Thursday, November 22, 2007

Evoluent Keyboard and Mouse: Good On 'Em



I am chagrined to discover that it was so long ago that Evoluent LLC sent me their products for review (way back in May of 2006): The "Mouse-Friendly Keyboard" and "Vertical Mouse 2" (they've since gone on to the Vertical Mouse 3, pictured at right).

The reason I feel embarrassed is that these are really good products, and I wish I'd told you all so a year and a half ago. I found them innovative relief for the ergonomic problems posed by the standard keyboard/mouse setup, and well executed into the bargain.

The keyboard flies in the face of convention. It's small, for one thing, in an era of ever-more-enormous competitors. (Microsoft: "If It's The Size Of An Aircraft Carrier, It's Got To Be Good." I mean, honestly!) Small is good, wasting less desk space and not forcing your fingers to stretch anywhere. Oddly, for a keyboard claiming ergonomic chops, the Evoluent is perfectly rectilinear (which helps keep the size down). But the real idiosyncrasy is the key layout. The numeric keypad is on the left side.

Huh?

Wait, it's not as insane as it sounds. For one thing, with your home-row fingers centered naturally in front of the monitor, the keyboard extends only a few centimeters to the right, so your right hand only has to twitch to be on your mouse. Less reaching, less stress, less delay. For another, with a bit of retraining you can turn off Num Lock and use the cursor-control keys on the keypad -- there's the full Home/End/PgUp/PgDown set -- with the left hand while you mouse with the right. The control keys are duplicated on the right side too, although they're dribbled somewhat willy-nilly around the perimeter. There's the row of by-now-de-rigeur dedicated special-purpose keys across the top (myself, I never use 'em, but YMMV).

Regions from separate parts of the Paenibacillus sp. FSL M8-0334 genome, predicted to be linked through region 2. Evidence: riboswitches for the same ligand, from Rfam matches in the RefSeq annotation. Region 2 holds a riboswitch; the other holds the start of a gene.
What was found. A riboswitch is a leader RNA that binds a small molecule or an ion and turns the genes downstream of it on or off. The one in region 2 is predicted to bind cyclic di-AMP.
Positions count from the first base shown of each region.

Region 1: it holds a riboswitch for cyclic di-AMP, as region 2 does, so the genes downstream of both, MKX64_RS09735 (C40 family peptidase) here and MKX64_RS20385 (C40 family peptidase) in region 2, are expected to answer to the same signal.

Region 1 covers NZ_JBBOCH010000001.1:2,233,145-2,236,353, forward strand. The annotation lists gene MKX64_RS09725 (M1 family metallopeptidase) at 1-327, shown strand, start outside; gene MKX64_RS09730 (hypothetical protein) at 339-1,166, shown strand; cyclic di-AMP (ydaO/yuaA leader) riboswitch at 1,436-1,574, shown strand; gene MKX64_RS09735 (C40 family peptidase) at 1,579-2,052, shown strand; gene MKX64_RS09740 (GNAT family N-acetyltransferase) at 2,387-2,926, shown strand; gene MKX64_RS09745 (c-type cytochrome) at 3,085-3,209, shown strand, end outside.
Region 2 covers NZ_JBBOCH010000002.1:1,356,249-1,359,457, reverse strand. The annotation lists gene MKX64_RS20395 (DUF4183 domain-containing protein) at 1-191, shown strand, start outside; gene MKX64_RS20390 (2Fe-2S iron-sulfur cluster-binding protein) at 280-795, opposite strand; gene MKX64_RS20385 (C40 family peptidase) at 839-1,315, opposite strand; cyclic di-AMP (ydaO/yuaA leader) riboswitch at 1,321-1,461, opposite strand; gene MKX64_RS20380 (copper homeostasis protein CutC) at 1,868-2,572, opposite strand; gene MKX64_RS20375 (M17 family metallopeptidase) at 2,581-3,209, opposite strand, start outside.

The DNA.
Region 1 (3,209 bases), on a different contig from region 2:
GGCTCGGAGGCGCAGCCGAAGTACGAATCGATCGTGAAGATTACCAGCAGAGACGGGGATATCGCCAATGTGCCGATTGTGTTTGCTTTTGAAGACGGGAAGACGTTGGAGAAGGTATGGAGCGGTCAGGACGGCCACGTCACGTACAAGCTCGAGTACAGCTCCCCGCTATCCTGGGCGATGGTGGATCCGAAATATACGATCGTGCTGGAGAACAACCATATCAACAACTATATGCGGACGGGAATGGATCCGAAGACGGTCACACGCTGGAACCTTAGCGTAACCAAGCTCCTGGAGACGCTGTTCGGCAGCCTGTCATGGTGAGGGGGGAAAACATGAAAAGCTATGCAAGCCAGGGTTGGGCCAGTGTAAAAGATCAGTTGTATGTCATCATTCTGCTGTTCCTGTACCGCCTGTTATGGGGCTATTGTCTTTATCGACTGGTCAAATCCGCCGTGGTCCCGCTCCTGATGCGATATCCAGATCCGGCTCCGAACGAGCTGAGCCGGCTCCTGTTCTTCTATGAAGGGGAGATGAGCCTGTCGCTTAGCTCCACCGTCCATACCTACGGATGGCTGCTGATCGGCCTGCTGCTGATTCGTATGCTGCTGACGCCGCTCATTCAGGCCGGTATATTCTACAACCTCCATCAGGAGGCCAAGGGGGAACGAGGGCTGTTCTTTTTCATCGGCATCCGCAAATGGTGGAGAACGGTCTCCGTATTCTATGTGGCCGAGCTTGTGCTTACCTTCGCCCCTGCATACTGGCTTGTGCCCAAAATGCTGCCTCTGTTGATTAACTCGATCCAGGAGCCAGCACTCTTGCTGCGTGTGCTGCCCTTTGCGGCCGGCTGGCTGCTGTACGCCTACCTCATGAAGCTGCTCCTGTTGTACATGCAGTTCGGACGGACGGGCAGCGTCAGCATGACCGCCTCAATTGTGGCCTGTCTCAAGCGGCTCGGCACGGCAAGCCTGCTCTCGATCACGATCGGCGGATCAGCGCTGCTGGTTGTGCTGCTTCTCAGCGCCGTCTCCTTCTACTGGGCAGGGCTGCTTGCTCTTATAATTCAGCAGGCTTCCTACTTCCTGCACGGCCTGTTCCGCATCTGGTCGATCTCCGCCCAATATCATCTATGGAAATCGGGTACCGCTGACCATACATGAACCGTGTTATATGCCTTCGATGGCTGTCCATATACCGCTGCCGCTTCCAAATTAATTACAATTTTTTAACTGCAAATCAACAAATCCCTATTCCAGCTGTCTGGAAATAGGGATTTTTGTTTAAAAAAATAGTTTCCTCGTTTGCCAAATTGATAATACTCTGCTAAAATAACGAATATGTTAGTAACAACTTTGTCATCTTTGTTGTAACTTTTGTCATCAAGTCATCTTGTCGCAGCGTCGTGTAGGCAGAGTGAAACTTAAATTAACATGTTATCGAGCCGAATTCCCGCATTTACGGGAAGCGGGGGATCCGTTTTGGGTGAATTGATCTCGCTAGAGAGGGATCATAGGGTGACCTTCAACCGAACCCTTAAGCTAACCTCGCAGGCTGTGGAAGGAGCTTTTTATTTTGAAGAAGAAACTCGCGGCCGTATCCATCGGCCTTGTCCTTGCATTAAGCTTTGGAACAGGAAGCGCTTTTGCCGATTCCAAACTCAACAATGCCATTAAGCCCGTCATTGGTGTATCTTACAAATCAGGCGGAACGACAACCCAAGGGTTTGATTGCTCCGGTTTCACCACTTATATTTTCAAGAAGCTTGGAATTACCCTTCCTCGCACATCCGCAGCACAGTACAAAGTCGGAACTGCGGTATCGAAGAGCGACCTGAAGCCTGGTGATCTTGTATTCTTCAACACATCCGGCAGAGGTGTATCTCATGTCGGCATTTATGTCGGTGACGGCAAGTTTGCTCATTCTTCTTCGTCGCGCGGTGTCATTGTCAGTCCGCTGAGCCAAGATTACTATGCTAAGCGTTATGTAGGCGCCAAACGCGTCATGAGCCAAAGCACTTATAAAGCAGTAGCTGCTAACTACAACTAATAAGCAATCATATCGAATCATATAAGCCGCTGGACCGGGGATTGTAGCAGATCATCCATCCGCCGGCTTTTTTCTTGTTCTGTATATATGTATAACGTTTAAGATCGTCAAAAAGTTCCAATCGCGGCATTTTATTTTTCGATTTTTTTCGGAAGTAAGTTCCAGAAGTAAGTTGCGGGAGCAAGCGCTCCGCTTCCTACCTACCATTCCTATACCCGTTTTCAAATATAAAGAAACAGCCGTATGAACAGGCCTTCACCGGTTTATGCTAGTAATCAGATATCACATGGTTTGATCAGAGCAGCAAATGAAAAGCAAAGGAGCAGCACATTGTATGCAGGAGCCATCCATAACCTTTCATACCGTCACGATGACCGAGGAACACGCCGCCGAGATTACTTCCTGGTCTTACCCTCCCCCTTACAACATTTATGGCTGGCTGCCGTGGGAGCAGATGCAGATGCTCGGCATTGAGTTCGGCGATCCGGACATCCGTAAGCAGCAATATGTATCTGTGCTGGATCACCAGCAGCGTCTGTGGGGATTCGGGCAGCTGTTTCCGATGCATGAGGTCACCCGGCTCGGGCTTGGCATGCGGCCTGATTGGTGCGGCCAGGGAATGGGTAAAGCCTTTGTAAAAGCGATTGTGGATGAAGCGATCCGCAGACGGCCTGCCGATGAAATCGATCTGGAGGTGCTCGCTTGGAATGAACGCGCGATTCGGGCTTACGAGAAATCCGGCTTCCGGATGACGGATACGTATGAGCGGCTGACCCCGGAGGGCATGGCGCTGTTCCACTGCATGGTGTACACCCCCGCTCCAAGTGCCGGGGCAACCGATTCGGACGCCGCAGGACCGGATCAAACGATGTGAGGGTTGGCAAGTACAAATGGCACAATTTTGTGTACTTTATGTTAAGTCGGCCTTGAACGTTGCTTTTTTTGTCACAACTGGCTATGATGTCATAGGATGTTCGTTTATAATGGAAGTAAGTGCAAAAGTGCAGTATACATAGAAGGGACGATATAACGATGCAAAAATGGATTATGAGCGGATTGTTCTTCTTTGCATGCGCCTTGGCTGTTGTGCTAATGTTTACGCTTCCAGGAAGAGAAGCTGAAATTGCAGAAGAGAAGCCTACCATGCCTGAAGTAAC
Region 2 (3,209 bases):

The keyboard is quite flat, but has a completely delightful feel: Short travel so you can really rip, with that elusive perfect combination of soft touch but positive tactile feedback. I rarely press a key by mistake, yet my fingers don't get tired or sore as they do with my standard 'board (I have Microsoft Naturals on both my Mac and my Lin+Win boxen).

My only real complaint with the keyboard is that I gave it away before I'd completely retrained on it, so when I sit down at the Finn's machine I have to hunt for those repositioned cursor-control keys. (His need was greater than mine; what's a hacker to do when your partner is going carpal?)

As for the Vertical Mouse, it's a honey. Conventional mice make you flatten your wrist parallel to the desktop in order to grip them. It's not painful, but if you work your hand around to find its most comfortable position, you'll find that the least strain is when the thumb points about 25 deg. inward of vertical. And, surprise surprise, this is exactly how your hand falls upon the Vertical Mouse. There are a total of five buttons: Three in the standard positions (OK, they're on the side instead of the top, but your hand grips that way so you know what I mean), a clicky-wheel in the junction of the forefinger and middle buttons, and one on the other side, just above where your thumb rests. The current model (3) appears to have a more sculptured shape that looks to be even more comfy, but I haven't tried it; the 2 model is still available as well.